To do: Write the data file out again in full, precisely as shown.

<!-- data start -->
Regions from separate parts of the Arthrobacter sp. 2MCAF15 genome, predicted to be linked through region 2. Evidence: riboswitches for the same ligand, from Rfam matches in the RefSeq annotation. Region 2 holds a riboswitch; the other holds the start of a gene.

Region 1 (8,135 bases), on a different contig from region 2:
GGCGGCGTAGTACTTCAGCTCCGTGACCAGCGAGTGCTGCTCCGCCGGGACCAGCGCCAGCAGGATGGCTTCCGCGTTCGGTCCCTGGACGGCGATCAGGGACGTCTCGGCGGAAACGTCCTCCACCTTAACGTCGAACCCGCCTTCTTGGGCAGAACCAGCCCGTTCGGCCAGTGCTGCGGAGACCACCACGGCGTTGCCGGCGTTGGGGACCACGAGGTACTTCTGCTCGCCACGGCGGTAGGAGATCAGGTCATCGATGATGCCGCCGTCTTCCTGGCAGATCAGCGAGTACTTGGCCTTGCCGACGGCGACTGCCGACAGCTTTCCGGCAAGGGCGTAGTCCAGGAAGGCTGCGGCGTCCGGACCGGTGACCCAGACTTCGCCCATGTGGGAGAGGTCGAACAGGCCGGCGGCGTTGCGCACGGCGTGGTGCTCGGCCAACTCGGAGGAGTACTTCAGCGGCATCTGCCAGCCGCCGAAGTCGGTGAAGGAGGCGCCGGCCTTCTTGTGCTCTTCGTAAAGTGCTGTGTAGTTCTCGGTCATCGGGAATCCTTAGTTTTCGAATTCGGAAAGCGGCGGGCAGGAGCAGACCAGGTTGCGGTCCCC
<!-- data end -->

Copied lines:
Regions from separate parts of the Arthrobacter sp. 2MCAF15 genome, predicted to be linked through region 2. Evidence: riboswitches for the same ligand, from Rfam matches in the RefSeq annotation. Region 2 holds a riboswitch; the other holds the start of a gene.

Region 1 (8,135 bases), on a different contig from region 2:
GGCGGCGTAGTACTTCAGCTCCGTGACCAGCGAGTGCTGCTCCGCCGGGACCAGCGCCAGCAGGATGGCTTCCGCGTTCGGTCCCTGGACGGCGATCAGGGACGTCTCGGCGGAAACGTCCTCCACCTTAACGTCGAACCCGCCTTCTTGGGCAGAACCAGCCCGTTCGGCCAGTGCTGCGGAGACCACCACGGCGTTGCCGGCGTTGGGGACCACGAGGTACTTCTGCTCGCCACGGCGGTAGGAGATCAGGTCATCGATGATGCCGCCGTCTTCCTGGCAGATCAGCGAGTACTTGGCCTTGCCGACGGCGACTGCCGACAGCTTTCCGGCAAGGGCGTAGTCCAGGAAGGCTGCGGCGTCCGGACCGGTGACCCAGACTTCGCCCATGTGGGAGAGGTCGAACAGGCCGGCGGCGTTGCGCACGGCGTGGTGCTCGGCCAACTCGGAGGAGTACTTCAGCGGCATCTGCCAGCCGCCGAAGTCGGTGAAGGAGGCGCCGGCCTTCTTGTGCTCTTCGTAAAGTGCTGTGTAGTTCTCGGTCATCGGGAATCCTTAGTTTTCGAATTCGGAAAGCGGCGGGCAGGAGCAGACCAGGTTGCGGTCCCC